Sustainability does not mean defending the non-human world from human expansion. Instead, it has come to mean sustaining human civilisation at the comfort level which the world’s rich people feel is their right.
Our society seems to be obsessed with the concept of wildness, but further from it than ever before. If we don’t pay attention, we may lose our wilderness altogether.
If we believe that the rest of nature is a resource for human use, then we will treat our planet simply as a factory floor. Even if we manage that factory sustainably, it will be a poor and depressing world.
The environmental movement has become politically aligned with the Left. But accommodation on either side of the traditional spectrum limits the ability to look beyond the needs of humans alone.
Environmentalists who don’t want to destroy trees because just just feels wrong, are often dismissed as wooolly and emotional. But what’s so wrong with acknowledging our emotions?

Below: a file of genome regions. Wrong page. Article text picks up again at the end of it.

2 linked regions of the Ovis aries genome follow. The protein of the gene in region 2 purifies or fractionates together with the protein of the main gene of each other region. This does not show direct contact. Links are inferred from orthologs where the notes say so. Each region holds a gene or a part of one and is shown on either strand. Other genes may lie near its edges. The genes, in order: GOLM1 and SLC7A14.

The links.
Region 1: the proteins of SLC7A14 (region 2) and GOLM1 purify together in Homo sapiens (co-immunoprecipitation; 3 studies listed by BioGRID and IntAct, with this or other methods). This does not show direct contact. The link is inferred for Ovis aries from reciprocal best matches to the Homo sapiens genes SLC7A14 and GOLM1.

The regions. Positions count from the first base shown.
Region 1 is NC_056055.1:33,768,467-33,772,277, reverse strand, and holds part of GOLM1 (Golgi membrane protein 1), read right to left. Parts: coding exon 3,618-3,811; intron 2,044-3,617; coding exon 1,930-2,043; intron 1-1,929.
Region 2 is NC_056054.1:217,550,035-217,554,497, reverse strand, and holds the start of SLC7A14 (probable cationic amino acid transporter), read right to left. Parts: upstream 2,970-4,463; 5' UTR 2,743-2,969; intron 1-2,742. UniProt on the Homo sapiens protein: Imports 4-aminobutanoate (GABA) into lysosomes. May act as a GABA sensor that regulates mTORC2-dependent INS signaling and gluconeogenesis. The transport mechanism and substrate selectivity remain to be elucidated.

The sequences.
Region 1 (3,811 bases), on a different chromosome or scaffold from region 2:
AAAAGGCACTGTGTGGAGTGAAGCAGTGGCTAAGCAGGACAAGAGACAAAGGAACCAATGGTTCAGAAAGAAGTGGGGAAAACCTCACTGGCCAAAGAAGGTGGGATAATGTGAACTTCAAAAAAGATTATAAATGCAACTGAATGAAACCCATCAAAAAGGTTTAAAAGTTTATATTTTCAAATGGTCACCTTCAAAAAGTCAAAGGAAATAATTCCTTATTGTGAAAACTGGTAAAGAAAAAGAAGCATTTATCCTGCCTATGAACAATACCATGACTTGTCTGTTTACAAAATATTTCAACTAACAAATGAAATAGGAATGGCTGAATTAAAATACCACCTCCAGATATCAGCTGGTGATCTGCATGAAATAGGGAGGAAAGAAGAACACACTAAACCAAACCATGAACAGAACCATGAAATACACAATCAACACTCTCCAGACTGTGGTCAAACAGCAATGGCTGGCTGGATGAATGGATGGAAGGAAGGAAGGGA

Humanity is obsessed with progress, which usually means building better machines to solve our problems. What if this thinking was in fact making the problems worse?
I’d like you to remember the last time you found it difficult to give an explicit “no” to somebody in a non-sexual context. Maybe they asked you to do them a favour, or to join them for a drink. Did you speak up and say, outright, “No?” Did you apologise for your “no?” Did you qualify it and say, “Oh, I’m sorry, I can’t make it today?” If you gave an outright “no,” what privileged positions do you occupy in society, and how does your answer differ from the answers of people occupying more marginalised positions?
This form of refusal was analysed in 1999 by Kitzinger and Frith (K&F) in Just Say No? The Use of Conversation Analysis in Developing a Feminist Perspective on Sexual Refusal. Despite the seeming ambiguity in question/refusal acts like, “We were wondering if you wanted to come over Saturday for dinner,” “Well, uhh, it’d be great but we promised Carol already,” they are widely understood by the participants as straightforward refusals.